Posted by Kellie Ryan on January 22, 2016 at 3:23 PM
Coalition Announces Campaign To Reform Arizona Election System
This article was written by Will Stone for KJZZ.
Arizona could open up primary elections and the source of major campaign contributions if two constitutional amendments garner enough signatures and votes.
On Thursday a bipartisan group, known as the Open and Honest Coalition, announced its ambitious campaign to reform the state's election system with two voter-approved measures.
One would let all candidates appear on the ballot in the August primary, and then the two with the most votes would move on to the General Election. The other initiative would require outside groups that receive a contribution of more than $10,000 to disclose the source.
"It’s really simple. It’s to try to make certain that we make it very easy for every voter to vote in every election and to make certain that they have a right to know who’s funding the campaigns,” said former Phoenix mayor and Democrat Paul Johnson.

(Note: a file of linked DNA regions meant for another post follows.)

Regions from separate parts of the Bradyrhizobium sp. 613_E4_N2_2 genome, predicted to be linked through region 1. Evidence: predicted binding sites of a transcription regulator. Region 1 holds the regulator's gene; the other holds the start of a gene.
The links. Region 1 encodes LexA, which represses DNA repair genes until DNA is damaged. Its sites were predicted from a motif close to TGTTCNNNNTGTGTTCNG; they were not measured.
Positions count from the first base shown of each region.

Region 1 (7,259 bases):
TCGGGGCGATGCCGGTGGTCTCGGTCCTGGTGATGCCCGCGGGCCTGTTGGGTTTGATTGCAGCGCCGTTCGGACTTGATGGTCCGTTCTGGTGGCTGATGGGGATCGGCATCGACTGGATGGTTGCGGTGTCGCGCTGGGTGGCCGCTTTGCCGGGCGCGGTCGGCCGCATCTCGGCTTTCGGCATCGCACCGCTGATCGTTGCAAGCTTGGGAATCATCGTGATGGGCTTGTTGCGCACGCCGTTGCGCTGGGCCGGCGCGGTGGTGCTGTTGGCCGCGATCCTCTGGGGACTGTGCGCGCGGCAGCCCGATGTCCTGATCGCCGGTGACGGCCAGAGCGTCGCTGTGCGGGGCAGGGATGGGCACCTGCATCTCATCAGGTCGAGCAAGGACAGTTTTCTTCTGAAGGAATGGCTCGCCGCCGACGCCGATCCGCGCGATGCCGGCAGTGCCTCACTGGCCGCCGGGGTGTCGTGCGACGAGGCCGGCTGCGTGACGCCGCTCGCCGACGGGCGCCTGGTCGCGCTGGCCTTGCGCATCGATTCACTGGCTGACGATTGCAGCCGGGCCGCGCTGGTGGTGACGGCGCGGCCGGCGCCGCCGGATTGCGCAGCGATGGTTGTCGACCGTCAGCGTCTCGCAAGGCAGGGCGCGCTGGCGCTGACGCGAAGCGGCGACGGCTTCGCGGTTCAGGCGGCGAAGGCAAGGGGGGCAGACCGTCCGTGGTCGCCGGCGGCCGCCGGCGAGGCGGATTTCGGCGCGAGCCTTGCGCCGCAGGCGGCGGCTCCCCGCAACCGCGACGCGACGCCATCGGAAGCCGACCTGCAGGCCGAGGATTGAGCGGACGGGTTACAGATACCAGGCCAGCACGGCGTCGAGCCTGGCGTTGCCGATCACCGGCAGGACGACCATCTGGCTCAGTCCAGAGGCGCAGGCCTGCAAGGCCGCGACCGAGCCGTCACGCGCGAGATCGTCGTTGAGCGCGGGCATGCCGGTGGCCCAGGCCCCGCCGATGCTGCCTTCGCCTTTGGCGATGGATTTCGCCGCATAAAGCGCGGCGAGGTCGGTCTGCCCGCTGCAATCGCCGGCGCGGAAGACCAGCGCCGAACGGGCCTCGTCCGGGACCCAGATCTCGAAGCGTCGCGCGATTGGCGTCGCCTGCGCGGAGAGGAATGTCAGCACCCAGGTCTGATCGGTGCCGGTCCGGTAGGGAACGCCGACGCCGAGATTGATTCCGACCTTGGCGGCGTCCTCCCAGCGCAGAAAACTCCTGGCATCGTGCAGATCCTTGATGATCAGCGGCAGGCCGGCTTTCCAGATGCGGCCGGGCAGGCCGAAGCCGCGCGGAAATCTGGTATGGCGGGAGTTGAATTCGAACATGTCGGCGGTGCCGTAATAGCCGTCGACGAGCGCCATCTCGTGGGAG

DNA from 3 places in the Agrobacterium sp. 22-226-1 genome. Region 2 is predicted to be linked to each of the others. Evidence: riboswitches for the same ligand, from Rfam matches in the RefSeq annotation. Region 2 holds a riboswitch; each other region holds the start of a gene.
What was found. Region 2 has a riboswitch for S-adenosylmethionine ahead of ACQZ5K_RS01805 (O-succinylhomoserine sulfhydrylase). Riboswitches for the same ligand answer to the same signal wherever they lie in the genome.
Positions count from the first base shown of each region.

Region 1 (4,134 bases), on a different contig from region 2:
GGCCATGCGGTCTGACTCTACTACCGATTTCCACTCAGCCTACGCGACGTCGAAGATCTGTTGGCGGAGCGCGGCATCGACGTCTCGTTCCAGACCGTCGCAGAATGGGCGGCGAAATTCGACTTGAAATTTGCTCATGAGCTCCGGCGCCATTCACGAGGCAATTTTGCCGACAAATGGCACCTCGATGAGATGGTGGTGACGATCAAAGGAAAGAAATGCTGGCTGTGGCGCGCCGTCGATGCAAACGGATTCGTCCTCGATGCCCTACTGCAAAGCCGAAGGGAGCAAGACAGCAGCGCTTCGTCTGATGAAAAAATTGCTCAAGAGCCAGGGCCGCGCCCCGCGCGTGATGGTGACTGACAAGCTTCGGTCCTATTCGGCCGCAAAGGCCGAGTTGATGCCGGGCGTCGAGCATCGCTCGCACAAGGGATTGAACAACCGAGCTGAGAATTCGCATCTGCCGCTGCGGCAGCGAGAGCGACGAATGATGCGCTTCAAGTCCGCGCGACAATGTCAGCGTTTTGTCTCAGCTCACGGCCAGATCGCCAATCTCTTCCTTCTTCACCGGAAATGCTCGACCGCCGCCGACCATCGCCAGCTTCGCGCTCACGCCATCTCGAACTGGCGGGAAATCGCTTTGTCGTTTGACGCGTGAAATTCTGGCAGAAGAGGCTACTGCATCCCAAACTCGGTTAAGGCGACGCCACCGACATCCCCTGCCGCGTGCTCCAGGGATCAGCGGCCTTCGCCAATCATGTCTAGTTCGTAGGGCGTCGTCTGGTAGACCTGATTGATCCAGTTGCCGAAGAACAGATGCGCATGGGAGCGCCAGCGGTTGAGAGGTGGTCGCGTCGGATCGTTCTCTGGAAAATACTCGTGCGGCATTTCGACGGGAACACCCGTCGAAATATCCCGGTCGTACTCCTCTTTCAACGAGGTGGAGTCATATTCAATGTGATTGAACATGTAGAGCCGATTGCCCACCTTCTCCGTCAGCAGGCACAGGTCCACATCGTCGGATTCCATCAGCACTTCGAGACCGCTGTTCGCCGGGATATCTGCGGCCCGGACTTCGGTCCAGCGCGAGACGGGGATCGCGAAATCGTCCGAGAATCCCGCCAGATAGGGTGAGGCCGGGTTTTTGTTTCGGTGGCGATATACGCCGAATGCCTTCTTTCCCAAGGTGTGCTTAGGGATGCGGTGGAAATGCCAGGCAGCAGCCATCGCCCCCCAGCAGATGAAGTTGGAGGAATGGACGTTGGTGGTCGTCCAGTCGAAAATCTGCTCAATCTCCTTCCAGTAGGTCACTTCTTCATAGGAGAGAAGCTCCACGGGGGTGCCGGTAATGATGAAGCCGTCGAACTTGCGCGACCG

He was joined by former lawmakers, community activists and supporters of open primaries. The coalition must gather more than 200,000 valid signatures by early July to make it on the November ballot. Backed in part by national organization Open Primaries, the group hopes to raise millions of dollars in order to put forward a vigorous campaign over the coming months.
Independents make up more than a third of all registered voters in Arizona, but Independent candidates are not allowed to appear on the primary ballot.
“Our current election system for state offices discriminates against these voters and forces them to participate in a taxpayer-funded election, which forces them to choose a very partisan ballot," said conservative strategist Chuck Coughlin, who runs HighGround Inc.
Coughlin characterized the two-party system "Injected with the steroids of dark money" as broken.
A one-time opponent of Coughlin's, former Democratic attorney general Terry Goddard is also helping lead the campaign.
He said the measure targeting dark money would force disclosure “without regard for how many hands it may have gone through in an effort to hide, to disguise the original contributor,” Goddard said. "I believe that is critically important for restoring confidence in our election system."